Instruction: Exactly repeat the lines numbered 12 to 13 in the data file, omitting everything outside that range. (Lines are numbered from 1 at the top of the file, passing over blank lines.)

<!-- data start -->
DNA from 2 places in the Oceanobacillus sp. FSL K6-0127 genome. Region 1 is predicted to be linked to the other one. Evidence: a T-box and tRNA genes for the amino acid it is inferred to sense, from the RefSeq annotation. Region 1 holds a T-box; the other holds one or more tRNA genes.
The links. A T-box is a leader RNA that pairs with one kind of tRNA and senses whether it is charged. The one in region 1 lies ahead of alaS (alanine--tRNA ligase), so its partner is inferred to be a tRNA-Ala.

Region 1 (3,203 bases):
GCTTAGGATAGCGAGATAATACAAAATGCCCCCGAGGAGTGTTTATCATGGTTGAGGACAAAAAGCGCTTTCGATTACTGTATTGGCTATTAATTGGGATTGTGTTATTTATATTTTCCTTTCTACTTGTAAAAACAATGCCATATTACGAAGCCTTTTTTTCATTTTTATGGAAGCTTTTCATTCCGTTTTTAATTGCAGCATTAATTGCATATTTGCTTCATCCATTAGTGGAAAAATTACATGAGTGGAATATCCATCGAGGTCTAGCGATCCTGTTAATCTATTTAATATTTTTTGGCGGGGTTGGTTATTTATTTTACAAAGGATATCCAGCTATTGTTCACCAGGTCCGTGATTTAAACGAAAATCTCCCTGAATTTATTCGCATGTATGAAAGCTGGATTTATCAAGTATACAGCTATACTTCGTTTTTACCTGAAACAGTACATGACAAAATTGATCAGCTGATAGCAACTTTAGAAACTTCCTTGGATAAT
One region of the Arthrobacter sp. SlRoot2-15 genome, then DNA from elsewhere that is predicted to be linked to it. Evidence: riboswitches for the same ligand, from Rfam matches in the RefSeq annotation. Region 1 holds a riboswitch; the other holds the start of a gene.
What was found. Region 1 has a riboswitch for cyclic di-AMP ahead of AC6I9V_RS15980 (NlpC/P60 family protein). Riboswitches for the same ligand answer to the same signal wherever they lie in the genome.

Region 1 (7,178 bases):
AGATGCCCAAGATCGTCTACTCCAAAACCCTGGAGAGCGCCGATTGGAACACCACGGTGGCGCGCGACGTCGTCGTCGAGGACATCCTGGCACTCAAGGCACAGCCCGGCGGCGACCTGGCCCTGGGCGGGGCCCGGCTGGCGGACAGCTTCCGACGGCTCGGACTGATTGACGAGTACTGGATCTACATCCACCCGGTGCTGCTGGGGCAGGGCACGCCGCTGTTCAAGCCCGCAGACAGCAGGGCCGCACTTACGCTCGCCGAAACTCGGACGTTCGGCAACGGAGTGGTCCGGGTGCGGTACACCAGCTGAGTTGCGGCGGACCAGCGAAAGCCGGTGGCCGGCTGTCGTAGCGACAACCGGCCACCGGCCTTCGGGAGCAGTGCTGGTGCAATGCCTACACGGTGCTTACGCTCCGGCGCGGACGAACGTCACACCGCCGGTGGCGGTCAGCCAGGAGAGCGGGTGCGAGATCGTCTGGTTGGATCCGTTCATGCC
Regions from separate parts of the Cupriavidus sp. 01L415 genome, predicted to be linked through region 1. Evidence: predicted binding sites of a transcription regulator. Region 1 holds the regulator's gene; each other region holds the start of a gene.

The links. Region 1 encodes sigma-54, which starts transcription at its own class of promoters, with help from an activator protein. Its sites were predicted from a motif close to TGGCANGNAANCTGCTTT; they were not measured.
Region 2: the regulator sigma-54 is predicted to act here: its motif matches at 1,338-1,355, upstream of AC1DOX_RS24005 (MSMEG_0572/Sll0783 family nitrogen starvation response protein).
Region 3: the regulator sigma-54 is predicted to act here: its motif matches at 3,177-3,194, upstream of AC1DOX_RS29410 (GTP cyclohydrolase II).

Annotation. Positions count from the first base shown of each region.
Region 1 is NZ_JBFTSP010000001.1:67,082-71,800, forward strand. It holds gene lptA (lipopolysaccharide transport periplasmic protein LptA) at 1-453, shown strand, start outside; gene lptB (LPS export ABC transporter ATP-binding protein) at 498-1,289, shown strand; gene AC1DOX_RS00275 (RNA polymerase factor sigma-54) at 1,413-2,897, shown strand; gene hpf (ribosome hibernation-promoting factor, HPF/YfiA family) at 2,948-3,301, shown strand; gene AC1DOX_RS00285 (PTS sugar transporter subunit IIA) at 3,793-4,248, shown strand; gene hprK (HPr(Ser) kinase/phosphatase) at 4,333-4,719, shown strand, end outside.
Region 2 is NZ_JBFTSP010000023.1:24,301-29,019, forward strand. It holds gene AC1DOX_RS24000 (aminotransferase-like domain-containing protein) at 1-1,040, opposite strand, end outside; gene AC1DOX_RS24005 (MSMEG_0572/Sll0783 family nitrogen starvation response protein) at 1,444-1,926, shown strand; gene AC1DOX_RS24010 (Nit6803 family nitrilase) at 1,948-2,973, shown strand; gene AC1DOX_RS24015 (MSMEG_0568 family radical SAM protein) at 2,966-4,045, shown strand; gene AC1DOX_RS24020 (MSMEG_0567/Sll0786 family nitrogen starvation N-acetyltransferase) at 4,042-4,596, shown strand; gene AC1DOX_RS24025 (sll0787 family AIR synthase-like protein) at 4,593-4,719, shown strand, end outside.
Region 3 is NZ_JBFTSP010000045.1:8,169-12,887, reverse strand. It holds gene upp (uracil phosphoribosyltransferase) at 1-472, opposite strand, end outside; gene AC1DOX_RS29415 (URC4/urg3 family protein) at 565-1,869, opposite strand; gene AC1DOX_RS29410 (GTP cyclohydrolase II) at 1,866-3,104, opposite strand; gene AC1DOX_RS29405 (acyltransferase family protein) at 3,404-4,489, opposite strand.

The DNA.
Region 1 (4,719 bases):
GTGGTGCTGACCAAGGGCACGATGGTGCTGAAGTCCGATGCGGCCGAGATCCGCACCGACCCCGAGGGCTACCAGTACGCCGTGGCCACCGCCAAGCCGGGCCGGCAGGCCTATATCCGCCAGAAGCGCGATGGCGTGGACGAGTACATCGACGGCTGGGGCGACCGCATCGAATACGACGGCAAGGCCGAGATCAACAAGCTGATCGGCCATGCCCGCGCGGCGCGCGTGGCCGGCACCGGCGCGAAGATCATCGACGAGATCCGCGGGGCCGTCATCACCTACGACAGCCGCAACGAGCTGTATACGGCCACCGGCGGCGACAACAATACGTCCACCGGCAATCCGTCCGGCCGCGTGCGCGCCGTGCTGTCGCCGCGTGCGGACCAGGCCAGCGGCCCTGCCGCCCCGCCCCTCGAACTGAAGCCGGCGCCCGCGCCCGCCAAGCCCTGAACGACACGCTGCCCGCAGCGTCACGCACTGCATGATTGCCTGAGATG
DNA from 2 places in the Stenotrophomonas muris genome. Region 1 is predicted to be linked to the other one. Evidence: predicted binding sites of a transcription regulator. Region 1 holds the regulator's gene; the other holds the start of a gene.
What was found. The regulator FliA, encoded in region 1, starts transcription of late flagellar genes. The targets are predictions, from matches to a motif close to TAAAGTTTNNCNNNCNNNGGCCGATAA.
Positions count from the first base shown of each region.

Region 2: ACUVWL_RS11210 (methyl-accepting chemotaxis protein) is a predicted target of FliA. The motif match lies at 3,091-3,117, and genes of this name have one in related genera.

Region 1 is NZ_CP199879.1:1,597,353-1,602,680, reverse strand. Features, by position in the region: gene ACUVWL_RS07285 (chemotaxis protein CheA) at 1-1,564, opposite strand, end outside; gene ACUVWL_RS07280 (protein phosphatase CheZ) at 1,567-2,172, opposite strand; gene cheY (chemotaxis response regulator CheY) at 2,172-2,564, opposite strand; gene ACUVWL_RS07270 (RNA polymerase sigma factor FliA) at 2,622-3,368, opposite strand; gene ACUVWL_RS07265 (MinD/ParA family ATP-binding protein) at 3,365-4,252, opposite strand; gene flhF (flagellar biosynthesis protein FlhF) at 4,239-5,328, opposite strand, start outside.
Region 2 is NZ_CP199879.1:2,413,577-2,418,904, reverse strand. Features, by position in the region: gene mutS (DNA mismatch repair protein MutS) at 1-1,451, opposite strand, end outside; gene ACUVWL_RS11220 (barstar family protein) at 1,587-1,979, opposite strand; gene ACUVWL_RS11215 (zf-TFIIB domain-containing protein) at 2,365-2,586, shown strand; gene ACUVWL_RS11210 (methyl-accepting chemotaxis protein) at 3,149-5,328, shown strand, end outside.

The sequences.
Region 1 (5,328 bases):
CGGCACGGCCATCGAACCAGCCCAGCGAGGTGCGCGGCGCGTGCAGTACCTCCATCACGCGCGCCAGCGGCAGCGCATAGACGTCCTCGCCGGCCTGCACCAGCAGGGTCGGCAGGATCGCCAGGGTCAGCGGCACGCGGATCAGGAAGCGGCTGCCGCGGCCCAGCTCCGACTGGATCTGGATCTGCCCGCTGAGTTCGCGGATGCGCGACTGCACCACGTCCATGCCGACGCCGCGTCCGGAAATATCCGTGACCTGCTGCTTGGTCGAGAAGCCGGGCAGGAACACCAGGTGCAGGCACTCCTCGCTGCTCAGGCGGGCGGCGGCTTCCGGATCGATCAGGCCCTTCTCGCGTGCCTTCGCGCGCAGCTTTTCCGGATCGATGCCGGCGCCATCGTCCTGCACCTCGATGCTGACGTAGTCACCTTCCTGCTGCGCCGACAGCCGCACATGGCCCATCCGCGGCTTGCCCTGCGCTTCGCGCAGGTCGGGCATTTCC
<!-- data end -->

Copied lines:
Region 3: the regulator sigma-54 is predicted to act here: its motif matches at 3,177-3,194, upstream of AC1DOX_RS29410 (GTP cyclohydrolase II).

Annotation. Positions count from the first base shown of each region.